‘Undefeated’: Not whether you win or lose, but how well the film is made

- Advertisement -

Undefeated

Directed by Daniel Lindsay and T.J. Martin

Documentary, 2011, USA

After the Academy Award nominations were announced, there was some grumbling from the political site Wonkette about “the Sarah Palin movie” being nominated for Best Documentary. That just goes to show how far under the radar Undefeated flew: as Wonkette eventually realized, it’s a different movie altogether (the Palin doc was The Undefeated), and unlike the Palin film it wholly deserves mention among the great documentaries of the year.

This is the story of the Manassas (Tenn.) Tigers’ quest to win a football playoff game, something which has not happened in the long history of that high school. Manassas is an inner-city school, its surroundings ravaged by the recent recession, and its kids are mostly dirt-poor. Thus the film sometimes strays from a Friday Night Lights type of tone and leans toward The Blind Side, as coach Bill Courtney (white and wealthy enough to coach for no pay) tries to set his troubled, universally black team on the right path. Courtney even takes one senior – the one with the big-time college football chances, of course – into his home for tutoring sessions, echoing the Sandra Bullock film.

However, the documentary format is what sets this film apart from something saccharine like The Blind Side; there’s an entire team in front of the camera, and not all of them can be heroes in every game. The game scenes show that the team has stars at the glamour positions of quarterback and running back, but the students who get the most screen time away from games are the linemen who do the dirty work. In fact most of the actual games in Manassas’ season pass by in a blur; the players’ off-field problems deserve the sharper focus, and receive it.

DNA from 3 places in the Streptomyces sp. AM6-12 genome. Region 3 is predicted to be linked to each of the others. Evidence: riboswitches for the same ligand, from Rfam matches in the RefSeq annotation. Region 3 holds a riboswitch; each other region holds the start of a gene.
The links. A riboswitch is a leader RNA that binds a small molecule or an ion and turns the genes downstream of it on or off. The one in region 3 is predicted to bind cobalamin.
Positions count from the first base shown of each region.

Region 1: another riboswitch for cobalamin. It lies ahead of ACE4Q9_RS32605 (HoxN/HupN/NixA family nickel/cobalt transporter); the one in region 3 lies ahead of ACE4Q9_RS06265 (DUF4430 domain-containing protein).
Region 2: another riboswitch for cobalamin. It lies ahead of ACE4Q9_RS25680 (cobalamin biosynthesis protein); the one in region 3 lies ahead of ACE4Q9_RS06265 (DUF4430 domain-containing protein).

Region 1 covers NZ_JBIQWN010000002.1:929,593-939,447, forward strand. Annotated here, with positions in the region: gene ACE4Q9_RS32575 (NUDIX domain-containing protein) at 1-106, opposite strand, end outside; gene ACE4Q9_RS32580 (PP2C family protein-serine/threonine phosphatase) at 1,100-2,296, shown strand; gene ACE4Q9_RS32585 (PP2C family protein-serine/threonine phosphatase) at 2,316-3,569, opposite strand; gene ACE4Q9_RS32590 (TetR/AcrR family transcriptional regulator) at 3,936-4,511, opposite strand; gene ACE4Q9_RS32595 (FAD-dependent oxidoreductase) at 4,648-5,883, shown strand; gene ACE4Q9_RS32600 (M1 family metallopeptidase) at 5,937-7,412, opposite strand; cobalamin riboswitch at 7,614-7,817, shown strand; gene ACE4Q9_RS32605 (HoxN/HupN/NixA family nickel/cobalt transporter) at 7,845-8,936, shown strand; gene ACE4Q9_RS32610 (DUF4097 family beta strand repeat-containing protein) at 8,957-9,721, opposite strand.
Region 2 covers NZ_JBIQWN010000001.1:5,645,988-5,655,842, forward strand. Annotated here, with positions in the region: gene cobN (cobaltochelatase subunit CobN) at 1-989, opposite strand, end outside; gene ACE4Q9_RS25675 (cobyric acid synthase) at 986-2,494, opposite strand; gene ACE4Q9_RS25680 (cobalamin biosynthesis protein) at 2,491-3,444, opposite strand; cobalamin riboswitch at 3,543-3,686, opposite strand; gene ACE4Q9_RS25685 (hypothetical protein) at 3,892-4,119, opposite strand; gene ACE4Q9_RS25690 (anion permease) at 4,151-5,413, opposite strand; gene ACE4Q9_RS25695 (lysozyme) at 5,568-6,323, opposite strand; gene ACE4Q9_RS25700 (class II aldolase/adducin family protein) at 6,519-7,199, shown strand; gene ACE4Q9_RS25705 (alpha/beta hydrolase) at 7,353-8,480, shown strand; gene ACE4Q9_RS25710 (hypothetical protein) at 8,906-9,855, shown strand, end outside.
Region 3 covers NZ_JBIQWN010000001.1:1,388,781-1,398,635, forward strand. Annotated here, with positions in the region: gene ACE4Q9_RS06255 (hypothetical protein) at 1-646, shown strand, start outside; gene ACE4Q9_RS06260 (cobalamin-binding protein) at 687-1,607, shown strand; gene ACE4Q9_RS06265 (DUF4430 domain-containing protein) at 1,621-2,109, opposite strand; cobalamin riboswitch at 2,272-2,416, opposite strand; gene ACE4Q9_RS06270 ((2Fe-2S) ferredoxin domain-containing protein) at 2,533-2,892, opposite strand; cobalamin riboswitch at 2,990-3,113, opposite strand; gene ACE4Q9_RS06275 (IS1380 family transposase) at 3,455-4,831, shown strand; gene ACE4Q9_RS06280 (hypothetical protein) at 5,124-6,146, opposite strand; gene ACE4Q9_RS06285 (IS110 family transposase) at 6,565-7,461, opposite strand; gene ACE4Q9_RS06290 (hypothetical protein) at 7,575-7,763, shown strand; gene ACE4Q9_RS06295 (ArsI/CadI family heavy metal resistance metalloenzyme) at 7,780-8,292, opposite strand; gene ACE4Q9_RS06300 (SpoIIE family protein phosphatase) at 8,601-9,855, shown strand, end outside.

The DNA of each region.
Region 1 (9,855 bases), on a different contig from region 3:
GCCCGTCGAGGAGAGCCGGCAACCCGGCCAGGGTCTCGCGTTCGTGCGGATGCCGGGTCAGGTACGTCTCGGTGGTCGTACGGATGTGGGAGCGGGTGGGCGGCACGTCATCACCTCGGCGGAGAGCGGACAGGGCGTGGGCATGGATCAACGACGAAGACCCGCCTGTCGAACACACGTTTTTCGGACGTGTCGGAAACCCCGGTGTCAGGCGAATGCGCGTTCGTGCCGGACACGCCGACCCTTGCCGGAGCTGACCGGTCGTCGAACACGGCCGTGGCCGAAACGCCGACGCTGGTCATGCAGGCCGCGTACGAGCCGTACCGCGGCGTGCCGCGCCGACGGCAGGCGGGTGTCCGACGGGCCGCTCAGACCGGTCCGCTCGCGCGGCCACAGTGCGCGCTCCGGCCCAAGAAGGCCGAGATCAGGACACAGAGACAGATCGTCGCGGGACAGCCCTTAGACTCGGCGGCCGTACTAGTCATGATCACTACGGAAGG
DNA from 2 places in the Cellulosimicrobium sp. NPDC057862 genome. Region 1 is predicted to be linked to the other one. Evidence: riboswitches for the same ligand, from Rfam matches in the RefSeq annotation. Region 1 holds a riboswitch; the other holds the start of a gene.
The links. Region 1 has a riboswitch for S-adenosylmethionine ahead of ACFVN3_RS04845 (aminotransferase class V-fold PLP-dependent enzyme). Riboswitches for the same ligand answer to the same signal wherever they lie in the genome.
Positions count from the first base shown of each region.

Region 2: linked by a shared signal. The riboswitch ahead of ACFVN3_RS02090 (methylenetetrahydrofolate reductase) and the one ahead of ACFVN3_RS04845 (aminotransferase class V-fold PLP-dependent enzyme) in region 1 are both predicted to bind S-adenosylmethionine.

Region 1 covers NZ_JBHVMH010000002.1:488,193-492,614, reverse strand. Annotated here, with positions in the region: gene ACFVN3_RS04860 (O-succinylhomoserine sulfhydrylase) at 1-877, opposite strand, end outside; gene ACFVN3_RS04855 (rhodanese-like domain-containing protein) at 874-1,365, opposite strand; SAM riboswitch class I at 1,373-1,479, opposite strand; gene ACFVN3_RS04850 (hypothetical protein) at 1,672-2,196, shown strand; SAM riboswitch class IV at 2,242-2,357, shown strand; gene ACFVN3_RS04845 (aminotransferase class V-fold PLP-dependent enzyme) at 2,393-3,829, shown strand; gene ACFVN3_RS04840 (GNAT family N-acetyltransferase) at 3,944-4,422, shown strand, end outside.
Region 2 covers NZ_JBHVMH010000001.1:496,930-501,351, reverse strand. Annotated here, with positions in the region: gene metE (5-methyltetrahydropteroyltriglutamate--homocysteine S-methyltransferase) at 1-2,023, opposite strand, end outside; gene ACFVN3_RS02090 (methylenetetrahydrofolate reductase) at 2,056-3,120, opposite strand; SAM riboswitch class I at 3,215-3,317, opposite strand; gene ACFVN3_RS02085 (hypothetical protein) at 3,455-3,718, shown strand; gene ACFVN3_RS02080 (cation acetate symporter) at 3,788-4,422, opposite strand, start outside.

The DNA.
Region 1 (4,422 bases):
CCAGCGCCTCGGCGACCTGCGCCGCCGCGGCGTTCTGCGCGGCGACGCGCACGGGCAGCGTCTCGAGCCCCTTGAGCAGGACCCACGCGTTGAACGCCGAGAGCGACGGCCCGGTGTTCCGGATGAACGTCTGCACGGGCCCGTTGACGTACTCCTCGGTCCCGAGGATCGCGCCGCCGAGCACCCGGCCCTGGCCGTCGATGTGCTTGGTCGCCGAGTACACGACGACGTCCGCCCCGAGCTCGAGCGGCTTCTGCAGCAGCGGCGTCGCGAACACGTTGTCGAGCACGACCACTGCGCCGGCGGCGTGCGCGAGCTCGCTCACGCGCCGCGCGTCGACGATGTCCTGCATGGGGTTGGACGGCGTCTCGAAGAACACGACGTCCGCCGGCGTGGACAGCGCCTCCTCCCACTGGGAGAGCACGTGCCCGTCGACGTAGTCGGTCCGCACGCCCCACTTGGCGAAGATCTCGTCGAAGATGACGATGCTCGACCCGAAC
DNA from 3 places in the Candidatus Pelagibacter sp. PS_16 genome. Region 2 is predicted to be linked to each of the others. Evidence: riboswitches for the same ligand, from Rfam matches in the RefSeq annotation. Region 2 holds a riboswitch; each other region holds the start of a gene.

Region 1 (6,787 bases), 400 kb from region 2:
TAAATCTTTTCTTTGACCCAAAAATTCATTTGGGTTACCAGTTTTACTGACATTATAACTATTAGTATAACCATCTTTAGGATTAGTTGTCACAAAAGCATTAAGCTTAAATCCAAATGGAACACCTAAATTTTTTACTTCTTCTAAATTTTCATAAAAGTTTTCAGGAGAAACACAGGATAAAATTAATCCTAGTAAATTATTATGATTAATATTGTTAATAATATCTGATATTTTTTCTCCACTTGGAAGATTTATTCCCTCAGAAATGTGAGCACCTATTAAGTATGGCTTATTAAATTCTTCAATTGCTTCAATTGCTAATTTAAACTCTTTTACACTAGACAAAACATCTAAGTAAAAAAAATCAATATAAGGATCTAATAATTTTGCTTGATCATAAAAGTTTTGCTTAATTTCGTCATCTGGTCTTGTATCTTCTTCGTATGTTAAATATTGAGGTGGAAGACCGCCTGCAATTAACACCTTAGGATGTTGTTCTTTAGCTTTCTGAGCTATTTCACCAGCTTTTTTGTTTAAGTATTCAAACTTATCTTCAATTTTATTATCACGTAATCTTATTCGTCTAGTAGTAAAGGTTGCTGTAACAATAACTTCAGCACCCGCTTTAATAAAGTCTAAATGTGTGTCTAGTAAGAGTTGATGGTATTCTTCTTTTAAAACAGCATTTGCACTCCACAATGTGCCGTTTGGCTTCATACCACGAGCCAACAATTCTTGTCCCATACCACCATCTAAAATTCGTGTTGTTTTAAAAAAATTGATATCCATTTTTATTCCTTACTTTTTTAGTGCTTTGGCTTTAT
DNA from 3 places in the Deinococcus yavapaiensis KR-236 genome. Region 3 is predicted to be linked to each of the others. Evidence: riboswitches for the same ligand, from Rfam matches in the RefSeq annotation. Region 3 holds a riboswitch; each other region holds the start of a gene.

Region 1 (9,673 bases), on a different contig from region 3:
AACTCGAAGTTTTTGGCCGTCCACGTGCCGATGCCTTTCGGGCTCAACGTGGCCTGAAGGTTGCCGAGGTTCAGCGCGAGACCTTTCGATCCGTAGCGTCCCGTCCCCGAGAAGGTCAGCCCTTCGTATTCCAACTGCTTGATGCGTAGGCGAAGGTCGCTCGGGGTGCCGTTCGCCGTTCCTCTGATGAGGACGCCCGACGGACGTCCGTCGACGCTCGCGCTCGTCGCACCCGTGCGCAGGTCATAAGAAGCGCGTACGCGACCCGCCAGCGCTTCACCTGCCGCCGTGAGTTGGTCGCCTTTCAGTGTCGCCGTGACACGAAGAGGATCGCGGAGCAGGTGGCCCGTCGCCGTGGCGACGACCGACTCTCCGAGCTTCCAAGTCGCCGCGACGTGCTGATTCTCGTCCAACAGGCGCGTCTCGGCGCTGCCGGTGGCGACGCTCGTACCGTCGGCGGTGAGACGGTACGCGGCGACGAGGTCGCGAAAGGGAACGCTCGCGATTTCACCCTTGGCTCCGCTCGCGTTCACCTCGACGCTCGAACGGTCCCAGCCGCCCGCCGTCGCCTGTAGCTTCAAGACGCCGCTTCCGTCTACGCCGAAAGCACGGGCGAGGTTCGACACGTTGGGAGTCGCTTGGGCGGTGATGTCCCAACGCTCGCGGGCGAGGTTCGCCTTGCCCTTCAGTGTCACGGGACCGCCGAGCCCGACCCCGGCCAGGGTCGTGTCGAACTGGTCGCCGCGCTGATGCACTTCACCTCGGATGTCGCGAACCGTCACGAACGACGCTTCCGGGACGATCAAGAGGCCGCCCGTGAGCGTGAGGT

Directors Daniel Lindsay and T.J. Martin also edited the film, and if there is one problem, it’s that they did too good a job. The game film looks too slick, too dramatic, to the point where one might wonder how many cameramen were being devoted to capturing every second of game action. However, Lindsay and Martin maneuver well around the biggest problem with documentaries starring teenagers: the teenagers becoming camera-conscious and trying too hard to “perform” for the filmmakers. A key scene where one player makes a speech to the team has this problem, but all of the movie’s other emotional moments ring truly and powerfully as though the cameras were never there, which is all one can ask for from a good documentary.

-Mark Young

Leave A Reply

Your email address will not be published.